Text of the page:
Shaw students protest living conditions
Posted December 4, 2008 2:17 p.m. EST
Updated December 4, 2008 6:39 p.m. EST
Raleigh, N.C. — More than 120 students at Shaw University held a silent protest on Thursday to draw attention to poor living conditions on campus.
The students marched from the student union to the administration building. Taping their mouths shut, the students sat in President Clarence G. Newsome’s office for about an hour until he returned. Newsome discussed the issues with the students.
Sophomore Jessica Clark brought photos of her dorm to show how she and others are living.
The photos of an aging women’s-only dorm showed rusty, moldy air vents, missing floorboards and moldy shower curtains. Students said the dorm is the worst example of living conditions at the school.
“I can’t even believe it myself,” Clark said.
Students also took issue with the recent firing of a chaplain at the university, which was founded by a Baptist minister.
“You got rid of someone who was our life coach, somebody there for us 24/7 to go to him about everything, and you get rid of him,” Clark said.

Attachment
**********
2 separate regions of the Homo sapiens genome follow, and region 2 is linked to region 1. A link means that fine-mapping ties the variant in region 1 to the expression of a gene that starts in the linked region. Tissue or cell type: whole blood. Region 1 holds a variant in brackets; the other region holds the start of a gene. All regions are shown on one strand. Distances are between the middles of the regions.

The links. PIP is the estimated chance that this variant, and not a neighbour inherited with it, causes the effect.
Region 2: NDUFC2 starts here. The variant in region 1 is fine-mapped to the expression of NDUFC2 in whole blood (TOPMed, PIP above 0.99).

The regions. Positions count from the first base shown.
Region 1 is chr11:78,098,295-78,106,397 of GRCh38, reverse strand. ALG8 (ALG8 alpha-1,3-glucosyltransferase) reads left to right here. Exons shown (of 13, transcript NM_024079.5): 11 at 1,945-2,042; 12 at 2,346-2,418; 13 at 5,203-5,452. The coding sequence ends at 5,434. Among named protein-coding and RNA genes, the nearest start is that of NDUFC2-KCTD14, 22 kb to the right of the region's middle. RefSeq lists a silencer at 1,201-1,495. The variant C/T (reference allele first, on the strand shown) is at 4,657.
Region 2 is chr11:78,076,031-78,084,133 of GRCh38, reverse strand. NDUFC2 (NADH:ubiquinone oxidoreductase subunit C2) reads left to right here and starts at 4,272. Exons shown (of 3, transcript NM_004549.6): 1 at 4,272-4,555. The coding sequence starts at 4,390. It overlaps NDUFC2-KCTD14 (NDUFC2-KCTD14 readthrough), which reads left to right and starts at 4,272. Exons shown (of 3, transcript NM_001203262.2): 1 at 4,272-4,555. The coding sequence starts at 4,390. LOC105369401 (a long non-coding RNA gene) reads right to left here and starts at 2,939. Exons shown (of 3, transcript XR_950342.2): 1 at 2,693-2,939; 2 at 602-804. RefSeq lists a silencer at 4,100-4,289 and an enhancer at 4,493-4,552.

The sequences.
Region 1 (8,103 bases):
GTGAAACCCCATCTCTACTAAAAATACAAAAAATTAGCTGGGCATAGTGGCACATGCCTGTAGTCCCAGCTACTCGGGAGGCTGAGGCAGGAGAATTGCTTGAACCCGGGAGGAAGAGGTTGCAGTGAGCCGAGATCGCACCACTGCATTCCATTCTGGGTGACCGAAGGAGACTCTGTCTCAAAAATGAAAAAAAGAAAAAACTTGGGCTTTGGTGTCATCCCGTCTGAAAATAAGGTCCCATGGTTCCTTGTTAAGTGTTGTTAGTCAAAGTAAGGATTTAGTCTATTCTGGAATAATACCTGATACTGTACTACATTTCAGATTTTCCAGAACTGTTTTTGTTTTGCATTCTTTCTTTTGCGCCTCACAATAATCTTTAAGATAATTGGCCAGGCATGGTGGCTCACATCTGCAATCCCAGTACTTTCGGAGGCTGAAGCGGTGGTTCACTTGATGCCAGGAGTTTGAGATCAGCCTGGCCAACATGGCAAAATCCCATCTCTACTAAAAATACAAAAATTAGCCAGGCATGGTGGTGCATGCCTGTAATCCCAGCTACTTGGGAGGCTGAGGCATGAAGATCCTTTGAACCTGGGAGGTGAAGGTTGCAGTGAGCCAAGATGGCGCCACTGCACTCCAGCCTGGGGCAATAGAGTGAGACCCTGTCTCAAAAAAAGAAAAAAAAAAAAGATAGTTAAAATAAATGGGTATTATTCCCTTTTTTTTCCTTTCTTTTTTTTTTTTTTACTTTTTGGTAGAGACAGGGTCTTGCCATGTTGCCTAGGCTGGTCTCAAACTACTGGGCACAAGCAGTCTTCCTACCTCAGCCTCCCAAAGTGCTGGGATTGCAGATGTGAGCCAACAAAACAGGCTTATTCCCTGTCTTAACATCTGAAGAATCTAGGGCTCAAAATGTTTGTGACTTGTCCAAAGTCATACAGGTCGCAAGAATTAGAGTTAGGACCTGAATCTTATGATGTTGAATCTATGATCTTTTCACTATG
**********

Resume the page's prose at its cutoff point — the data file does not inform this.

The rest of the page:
Shaw Executive Vice President Martel Perry said the university is trying to “figure out how to balance cost with expenses” right now.
“We don’t have the resources to deal with all the issues at the same time,” Perry said.
"Shaw University completely supports student engagement and is pleased that the students are addressing their issues of concern with passion and commitment about their educational environment and their futures. This helps the institution to fully recognize that new ways and methods coupled with provisions for better living conditions need to be quickly formulated and developed,” Newsome said in release.
University officials said in a formal statement that the school, like many other institutions during this economic downtown, is “undergoing an intense evaluation of methods to reduce expenses that will result in providing the best educational environment and experience possible.”
Newsome said he will meet with students weekly to try to resolve some of the issues quickly. He has also offered to show the students written documentation of the progress being made.